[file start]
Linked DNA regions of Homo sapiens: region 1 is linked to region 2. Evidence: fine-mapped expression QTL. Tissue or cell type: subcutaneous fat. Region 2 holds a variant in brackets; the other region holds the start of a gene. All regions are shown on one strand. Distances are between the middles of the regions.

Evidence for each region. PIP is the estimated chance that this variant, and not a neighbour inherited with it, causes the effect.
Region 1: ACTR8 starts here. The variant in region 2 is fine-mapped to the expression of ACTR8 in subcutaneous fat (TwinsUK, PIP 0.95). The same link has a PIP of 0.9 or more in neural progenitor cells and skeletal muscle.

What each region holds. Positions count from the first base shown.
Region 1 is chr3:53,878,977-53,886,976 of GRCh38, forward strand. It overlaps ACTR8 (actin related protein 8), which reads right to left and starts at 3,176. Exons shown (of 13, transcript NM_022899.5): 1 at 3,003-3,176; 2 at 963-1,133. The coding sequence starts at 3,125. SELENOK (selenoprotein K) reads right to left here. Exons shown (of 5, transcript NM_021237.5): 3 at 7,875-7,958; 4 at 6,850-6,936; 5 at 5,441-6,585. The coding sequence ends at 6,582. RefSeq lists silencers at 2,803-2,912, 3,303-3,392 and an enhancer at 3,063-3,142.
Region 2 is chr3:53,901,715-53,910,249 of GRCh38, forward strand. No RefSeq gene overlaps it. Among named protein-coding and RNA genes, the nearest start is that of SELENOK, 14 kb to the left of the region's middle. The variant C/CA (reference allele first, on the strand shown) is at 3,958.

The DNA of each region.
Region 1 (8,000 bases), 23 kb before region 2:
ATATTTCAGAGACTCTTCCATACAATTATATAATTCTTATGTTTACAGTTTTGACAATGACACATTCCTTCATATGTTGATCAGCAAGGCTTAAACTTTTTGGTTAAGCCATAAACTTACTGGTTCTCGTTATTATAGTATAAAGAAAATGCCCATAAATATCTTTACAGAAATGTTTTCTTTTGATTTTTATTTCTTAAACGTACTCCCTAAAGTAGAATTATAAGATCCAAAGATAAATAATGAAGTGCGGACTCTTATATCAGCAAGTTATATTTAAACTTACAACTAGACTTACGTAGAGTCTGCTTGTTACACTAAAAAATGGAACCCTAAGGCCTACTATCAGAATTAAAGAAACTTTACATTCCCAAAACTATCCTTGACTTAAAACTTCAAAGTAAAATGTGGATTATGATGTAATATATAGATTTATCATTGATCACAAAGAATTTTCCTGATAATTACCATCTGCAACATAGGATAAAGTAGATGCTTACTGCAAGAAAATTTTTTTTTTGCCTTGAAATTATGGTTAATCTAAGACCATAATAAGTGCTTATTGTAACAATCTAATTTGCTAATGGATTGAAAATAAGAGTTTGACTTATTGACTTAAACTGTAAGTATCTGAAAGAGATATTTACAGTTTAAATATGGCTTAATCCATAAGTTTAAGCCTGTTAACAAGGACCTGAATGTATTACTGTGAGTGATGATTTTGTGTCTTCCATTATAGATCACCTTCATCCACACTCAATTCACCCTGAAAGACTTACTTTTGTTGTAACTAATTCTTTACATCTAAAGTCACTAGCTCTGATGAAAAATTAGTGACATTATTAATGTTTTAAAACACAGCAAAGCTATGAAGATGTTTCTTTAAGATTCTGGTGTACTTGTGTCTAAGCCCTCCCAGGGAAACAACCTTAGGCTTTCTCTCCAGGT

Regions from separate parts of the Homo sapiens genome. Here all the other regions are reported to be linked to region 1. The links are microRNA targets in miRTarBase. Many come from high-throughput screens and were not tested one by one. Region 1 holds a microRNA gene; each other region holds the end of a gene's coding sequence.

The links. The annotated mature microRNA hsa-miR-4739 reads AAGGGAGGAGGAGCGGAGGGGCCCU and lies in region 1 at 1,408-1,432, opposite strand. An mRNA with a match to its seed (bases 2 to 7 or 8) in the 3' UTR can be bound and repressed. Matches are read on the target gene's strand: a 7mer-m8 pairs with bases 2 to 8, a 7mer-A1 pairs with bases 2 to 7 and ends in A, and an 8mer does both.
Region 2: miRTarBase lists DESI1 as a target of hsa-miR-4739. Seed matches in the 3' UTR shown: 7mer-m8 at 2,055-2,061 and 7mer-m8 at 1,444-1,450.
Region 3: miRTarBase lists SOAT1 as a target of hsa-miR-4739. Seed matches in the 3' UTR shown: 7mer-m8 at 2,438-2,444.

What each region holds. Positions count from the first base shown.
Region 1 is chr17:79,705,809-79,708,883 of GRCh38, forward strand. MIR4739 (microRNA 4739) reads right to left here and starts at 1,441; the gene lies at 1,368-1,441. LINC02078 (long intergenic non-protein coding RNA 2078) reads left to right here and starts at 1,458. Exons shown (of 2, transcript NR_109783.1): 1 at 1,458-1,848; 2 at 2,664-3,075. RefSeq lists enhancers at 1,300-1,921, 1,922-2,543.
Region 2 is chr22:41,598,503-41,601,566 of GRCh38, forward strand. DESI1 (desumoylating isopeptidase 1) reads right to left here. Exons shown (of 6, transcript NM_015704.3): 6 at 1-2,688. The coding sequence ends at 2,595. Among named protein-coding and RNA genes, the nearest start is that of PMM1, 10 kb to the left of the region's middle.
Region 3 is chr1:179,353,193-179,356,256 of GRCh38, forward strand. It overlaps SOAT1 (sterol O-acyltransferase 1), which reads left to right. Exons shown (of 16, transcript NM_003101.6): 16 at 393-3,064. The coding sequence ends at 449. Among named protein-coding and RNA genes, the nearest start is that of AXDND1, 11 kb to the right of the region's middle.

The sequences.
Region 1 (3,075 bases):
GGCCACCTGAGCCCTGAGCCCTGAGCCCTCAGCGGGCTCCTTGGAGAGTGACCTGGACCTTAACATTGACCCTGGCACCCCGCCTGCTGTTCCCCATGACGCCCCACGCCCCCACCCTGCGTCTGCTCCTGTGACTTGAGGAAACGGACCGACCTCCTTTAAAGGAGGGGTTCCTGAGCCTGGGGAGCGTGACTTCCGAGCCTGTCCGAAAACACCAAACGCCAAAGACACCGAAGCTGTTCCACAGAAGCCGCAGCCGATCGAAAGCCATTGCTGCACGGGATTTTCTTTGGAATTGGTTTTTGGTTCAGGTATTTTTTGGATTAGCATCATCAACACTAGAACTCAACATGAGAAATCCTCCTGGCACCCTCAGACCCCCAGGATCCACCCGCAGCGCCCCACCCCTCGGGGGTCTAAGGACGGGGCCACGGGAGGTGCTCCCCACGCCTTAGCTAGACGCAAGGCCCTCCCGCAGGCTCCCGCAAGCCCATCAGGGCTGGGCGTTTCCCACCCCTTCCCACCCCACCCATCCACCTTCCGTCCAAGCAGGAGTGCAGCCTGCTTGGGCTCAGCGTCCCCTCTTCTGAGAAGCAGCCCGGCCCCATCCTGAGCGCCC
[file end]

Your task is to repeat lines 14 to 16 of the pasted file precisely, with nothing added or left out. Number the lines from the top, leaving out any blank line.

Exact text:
What each region holds. Positions count from the first base shown.
Region 1 is chr17:79,705,809-79,708,883 of GRCh38, forward strand. MIR4739 (microRNA 4739) reads right to left here and starts at 1,441; the gene lies at 1,368-1,441. LINC02078 (long intergenic non-protein coding RNA 2078) reads left to right here and starts at 1,458. Exons shown (of 2, transcript NR_109783.1): 1 at 1,458-1,848; 2 at 2,664-3,075. RefSeq lists enhancers at 1,300-1,921, 1,922-2,543.
Region 2 is chr22:41,598,503-41,601,566 of GRCh38, forward strand. DESI1 (desumoylating isopeptidase 1) reads right to left here. Exons shown (of 6, transcript NM_015704.3): 6 at 1-2,688. The coding sequence ends at 2,595. Among named protein-coding and RNA genes, the nearest start is that of PMM1, 10 kb to the left of the region's middle.